AMA 2015

What is pharmacogenomics?
Pharmacogenomics is the study of genetic variations that influence individual response to drugs.  Knowing whether a patient carries any of these genetic variations can help prescribers individualize drug therapy, decrease the chance for adverse drug events, and increase the effectiveness of drugs.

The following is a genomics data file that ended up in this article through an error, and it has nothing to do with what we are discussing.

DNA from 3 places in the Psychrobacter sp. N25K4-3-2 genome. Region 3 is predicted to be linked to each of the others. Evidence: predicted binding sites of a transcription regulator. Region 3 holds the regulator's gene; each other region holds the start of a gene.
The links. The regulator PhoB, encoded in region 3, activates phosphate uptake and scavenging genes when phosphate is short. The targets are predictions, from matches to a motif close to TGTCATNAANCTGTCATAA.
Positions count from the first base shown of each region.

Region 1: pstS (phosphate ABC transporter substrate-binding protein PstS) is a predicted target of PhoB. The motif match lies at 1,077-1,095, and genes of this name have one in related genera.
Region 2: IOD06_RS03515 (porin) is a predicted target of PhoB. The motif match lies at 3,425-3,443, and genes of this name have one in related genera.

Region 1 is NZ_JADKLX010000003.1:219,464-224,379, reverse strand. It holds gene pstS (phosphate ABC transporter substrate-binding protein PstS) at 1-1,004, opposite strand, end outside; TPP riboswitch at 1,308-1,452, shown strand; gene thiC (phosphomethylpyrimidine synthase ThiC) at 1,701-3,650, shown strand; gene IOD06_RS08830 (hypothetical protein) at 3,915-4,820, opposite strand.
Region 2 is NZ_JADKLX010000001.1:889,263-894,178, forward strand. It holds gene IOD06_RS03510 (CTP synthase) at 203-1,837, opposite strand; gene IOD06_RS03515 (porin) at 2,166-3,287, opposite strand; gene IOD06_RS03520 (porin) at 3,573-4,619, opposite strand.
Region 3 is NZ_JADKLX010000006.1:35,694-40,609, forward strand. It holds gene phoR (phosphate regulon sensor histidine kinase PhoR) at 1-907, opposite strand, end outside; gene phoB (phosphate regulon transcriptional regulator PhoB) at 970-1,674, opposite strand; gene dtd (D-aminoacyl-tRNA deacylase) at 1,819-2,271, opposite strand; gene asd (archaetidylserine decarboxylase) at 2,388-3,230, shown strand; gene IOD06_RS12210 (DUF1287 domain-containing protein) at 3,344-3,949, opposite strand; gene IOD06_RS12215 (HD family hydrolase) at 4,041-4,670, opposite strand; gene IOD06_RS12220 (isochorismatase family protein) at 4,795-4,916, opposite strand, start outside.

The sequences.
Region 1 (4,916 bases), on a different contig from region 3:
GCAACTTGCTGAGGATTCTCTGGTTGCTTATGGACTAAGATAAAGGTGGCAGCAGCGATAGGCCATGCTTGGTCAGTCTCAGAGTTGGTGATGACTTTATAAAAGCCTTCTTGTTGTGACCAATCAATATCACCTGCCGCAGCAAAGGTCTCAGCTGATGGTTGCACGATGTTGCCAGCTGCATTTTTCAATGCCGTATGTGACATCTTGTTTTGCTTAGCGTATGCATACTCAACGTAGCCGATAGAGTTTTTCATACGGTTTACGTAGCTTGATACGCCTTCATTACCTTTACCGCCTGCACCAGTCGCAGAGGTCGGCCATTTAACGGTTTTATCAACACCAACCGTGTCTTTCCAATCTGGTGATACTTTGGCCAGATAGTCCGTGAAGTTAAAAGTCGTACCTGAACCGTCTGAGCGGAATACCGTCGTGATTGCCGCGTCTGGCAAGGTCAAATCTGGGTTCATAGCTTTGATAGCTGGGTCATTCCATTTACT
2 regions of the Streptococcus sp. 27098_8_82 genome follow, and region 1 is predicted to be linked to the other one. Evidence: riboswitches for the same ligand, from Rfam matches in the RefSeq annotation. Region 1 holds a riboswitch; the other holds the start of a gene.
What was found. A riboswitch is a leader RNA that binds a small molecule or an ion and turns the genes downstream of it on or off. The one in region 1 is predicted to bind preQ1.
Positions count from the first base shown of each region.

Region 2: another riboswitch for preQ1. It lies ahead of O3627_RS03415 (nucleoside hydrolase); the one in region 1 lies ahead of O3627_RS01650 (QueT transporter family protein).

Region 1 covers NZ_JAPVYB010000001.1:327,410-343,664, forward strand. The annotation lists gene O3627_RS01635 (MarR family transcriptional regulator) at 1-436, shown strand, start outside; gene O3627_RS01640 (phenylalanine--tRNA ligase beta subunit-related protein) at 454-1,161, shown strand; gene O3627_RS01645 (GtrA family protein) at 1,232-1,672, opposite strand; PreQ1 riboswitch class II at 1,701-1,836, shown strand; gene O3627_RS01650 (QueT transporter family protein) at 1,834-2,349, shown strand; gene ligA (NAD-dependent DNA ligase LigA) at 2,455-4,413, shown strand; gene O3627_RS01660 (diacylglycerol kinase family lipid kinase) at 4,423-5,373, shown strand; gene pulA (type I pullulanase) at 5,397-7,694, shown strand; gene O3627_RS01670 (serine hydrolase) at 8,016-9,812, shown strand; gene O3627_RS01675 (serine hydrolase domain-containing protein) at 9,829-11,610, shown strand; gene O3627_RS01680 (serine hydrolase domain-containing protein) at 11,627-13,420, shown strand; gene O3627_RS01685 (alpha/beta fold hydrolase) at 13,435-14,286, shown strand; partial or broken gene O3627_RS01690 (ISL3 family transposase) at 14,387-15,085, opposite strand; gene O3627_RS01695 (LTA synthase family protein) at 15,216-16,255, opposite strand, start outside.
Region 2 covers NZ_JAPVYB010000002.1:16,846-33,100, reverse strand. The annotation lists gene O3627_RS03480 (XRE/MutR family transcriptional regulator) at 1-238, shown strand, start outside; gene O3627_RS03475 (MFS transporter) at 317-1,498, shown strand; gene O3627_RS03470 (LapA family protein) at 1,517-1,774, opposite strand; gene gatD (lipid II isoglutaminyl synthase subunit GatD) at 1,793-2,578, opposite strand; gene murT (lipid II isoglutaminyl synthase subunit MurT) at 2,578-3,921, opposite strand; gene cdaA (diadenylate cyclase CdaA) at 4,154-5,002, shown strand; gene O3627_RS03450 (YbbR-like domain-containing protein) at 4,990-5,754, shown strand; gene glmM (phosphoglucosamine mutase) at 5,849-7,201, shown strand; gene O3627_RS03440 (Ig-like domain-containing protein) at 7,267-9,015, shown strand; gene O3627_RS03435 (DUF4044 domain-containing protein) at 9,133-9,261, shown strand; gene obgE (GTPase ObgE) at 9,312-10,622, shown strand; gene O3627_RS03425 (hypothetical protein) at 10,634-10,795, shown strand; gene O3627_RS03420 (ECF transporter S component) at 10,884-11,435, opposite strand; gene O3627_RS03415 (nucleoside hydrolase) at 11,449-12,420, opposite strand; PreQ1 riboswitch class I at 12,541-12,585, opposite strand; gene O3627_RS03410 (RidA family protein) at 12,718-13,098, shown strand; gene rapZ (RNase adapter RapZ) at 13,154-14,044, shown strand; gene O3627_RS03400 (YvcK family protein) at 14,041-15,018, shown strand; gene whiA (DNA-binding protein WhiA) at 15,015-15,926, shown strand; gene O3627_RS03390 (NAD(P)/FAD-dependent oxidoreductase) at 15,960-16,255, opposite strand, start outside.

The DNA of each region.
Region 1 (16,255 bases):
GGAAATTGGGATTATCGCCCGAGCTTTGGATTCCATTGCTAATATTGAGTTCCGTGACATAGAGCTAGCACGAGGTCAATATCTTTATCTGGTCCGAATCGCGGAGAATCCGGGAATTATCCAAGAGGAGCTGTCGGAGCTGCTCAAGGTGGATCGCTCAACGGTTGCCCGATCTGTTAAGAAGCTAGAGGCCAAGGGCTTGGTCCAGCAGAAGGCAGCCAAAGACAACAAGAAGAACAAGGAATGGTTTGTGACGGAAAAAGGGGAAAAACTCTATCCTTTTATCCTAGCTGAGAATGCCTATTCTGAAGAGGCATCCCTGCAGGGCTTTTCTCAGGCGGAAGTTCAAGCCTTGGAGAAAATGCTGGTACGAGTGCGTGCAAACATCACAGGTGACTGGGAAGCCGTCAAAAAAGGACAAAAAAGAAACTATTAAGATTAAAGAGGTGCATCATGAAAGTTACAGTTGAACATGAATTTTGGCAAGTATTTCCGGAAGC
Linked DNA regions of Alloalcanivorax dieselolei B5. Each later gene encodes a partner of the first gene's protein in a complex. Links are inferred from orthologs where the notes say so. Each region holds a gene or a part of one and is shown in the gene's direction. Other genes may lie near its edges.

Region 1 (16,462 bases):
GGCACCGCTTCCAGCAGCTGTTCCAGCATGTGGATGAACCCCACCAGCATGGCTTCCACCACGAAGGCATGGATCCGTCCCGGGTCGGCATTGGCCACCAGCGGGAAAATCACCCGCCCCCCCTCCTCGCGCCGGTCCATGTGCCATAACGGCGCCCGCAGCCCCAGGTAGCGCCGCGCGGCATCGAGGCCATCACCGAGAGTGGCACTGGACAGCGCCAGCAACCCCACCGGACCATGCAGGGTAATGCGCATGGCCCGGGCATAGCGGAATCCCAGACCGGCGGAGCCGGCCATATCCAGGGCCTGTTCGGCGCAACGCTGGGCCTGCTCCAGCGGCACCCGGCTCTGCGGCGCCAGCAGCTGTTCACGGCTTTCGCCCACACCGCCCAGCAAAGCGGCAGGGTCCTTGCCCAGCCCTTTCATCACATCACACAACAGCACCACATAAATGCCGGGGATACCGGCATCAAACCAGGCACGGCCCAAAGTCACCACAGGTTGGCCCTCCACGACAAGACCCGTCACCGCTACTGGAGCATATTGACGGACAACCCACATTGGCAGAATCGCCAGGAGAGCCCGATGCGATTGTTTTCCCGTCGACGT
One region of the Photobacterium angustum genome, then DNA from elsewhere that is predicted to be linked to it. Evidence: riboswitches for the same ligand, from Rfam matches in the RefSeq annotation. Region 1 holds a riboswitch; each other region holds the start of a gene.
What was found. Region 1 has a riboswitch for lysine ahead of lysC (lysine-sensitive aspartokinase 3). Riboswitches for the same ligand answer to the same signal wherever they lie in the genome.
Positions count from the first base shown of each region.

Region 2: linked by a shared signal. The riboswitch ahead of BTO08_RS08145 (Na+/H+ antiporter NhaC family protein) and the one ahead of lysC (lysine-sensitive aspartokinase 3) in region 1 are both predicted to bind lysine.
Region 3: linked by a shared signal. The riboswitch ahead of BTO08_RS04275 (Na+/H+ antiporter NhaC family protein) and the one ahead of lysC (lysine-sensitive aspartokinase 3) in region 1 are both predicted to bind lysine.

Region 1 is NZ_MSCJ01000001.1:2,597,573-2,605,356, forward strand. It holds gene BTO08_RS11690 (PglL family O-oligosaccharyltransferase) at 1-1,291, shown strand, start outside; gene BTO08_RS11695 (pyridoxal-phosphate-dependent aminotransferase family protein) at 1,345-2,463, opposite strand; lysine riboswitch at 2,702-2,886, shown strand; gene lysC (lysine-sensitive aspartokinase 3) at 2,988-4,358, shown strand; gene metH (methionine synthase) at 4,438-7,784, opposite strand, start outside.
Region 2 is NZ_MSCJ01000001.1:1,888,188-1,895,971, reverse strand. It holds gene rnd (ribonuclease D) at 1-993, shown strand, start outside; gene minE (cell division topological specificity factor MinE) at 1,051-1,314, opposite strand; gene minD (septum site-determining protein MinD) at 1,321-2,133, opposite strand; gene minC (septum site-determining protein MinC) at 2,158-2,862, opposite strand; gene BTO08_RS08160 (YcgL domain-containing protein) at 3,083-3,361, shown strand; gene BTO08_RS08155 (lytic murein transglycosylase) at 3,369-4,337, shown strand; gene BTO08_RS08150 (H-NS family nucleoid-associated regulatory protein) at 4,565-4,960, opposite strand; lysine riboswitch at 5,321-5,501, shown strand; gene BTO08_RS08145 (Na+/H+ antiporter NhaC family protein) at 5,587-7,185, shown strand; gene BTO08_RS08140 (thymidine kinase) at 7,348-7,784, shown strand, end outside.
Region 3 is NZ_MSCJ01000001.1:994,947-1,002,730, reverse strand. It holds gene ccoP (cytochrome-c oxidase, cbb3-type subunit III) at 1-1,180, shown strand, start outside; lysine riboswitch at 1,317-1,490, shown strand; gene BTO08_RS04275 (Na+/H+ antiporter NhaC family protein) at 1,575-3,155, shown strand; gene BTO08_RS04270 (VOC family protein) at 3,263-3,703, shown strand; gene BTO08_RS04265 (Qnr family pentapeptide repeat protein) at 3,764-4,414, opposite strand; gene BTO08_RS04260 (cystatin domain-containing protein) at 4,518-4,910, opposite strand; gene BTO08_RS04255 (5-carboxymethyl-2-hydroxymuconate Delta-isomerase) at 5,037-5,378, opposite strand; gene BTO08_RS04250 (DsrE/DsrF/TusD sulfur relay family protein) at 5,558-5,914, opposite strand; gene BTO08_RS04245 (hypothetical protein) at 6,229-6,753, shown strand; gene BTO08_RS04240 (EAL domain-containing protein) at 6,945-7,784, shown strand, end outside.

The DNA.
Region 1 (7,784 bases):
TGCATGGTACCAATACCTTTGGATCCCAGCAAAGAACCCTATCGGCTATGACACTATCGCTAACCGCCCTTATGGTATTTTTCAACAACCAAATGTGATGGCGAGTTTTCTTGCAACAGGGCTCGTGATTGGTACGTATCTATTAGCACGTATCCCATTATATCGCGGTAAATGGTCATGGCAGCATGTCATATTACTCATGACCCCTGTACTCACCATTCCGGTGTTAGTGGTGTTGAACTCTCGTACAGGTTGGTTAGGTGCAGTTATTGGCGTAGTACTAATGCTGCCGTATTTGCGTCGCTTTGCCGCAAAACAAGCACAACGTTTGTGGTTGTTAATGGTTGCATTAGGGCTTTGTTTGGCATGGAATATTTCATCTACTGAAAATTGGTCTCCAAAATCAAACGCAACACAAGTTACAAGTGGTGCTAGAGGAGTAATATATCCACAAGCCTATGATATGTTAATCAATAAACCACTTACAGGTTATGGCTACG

Pharmacogenomics combines traditional pharmaceutical sciences such as biochemistry with with an understanding of common DNA variations in the human genome. The most common variations in the human genome are called single nucleotide polymorphisms (SNPs). There is estimated to be approximately 11 million SNPs in the human population, with an average of one every 1,300 base pairs.  An individual’s response to a drug is often linked to these common DNA variations. In a similar manner, susceptibility to certain diseases is also influenced by common DNA variations. Currently, much of the research in the field of pharmacogenomics is focused on genes encoding either metabolic enzymes that can alter a drug’s activity or defective structural proteins that result in increased susceptibility to disease.